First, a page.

NEWS

Nepal earthquake: Rescuers worry, plan on flight to Kathmandu

04/28/2015 09:25 EDT | Updated 08/01/2015 05:59 EDT
CBC News senior correspondent Adrienne Arsenault is en route to Kathmandu, Nepal, scene of the earthquake Saturday that killed more than 4,000 people. The magnitude 7.8 quake devastated central Nepal from Mount Everest to Kathmandu.

​Again. Trying again. 

It is a substantially larger plane trying once more to get from Abu Dhabi to Kathmandu this Tuesday. This flight is now packed with relief workers and Nepalese citizens. Their cell phones are already burning up as they sort logistics; even as they waited to take off.

For medical staff on board here like Doctors Without Borders the concern rightly seems about getting to villages beyond Kathmandu. Many of them already have small helicopter pads. That's good. But others are at least a day's walk from the road head. And they are in areas already prone to landslides.

Every aftershock makes it worse. It is otherwise beautiful steep terrain. 

But if you're in charge of getting help to them there's a lot to sort out. How do you, say, set up an inflatable field hospital on terraced terrain? 

It's not like Haiti or the Asian tsunami with flat stretches to accommodate the temporary clinics and surgical units. Plus they know there are particular injuries to watch for. In earthquakes, crush injuries are the obvious concern. Than can mean amputations and serious damage to organs. 

Kidney specialists are and will be key, at least that's the instinct from the Doctors Without Borders worker thinking and planning onboard. 

There is also a worried face from the World Food Program.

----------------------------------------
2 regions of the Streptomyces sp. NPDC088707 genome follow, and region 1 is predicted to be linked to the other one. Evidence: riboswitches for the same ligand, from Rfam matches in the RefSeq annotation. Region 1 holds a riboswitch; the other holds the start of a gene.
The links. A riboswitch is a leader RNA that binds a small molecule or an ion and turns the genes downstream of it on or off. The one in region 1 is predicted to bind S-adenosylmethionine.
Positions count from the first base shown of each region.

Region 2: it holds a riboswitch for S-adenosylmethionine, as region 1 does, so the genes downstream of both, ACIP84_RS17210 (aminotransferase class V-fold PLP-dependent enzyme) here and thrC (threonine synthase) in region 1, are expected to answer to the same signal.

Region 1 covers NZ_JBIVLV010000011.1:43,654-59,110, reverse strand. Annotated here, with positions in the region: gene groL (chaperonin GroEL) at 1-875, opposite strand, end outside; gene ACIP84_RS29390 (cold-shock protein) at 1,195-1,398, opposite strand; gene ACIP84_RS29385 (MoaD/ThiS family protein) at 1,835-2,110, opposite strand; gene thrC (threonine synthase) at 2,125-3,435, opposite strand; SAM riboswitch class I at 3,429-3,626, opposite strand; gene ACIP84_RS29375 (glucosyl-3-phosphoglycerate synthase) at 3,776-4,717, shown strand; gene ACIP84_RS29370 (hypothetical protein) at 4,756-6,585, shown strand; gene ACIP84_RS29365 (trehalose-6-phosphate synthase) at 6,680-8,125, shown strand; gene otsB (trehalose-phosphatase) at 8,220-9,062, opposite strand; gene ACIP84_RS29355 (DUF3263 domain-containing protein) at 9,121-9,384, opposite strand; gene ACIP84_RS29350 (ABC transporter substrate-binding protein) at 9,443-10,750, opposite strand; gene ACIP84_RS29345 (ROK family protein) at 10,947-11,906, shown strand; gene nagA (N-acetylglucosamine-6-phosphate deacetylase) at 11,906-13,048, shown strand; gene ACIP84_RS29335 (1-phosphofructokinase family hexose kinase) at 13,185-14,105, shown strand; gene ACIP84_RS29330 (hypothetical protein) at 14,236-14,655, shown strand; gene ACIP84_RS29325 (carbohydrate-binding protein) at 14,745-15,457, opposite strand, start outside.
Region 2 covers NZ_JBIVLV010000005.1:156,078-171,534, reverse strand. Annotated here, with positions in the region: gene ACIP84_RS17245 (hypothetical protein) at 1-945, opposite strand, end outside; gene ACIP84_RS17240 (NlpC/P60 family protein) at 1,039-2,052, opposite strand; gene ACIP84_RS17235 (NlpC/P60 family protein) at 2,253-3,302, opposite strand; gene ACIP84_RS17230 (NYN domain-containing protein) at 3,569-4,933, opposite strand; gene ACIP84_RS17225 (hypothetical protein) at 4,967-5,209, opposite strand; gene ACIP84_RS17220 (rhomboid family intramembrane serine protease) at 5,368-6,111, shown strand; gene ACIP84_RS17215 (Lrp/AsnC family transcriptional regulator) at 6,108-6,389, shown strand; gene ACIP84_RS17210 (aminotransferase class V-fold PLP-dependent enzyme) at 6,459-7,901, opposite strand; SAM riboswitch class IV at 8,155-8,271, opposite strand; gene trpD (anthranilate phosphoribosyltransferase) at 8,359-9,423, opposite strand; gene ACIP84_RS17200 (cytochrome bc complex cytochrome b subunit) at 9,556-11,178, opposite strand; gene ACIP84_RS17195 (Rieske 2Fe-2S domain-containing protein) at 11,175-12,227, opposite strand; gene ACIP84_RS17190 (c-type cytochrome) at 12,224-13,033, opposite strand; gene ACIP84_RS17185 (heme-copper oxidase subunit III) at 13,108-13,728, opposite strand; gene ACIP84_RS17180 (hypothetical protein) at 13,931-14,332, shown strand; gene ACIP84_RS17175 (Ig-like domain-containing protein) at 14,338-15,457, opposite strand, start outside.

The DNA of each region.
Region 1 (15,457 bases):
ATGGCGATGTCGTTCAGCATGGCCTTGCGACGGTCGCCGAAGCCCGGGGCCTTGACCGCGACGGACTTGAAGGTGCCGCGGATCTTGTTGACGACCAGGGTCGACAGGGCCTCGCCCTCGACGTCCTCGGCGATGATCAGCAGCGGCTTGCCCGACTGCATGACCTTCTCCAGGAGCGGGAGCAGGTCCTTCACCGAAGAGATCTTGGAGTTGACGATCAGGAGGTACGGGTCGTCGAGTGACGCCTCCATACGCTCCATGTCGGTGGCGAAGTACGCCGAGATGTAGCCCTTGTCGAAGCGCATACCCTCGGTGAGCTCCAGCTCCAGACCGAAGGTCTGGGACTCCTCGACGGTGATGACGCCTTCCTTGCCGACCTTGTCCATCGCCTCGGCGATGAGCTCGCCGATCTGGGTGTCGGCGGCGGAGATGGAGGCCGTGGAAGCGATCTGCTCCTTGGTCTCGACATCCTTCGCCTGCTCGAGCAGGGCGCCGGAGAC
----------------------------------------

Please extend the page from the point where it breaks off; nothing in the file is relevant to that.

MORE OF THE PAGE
There are uniformed rescue teams with patches showing South African and Swiss flags. And then there is the giant Montreal Canadiens flag draped across the knapsack of a Quebec-born, Alberta-trained paramedic. The Fleur-de-lis is sticking out of her backpack pocket. She's wearing a Habs T-shirt. Of course. There's a vision of home far away.

She is Ginette Traversy. 

She's a compact, bright-faced, giant-hearted woman. She is alone, as in not with an NGO. As in, she paid for her own ticket to Kathmandu.

She is strong and skilled and loaded with supplies. She has arranged to go to a small village north of Kathmandu, closer to the epicentre. It's a place where people live and farm together. It's also a village she visited four years ago and fell hard for. She's been back a few times, always bringing supplies and teaching first aid.

She knows they're in trouble now.

"I feel like they are all part of my family," she told us.

Nothing, it seems, would keep Traversy away from helping them now. Just let this plane land, she and the others on board keep saying.

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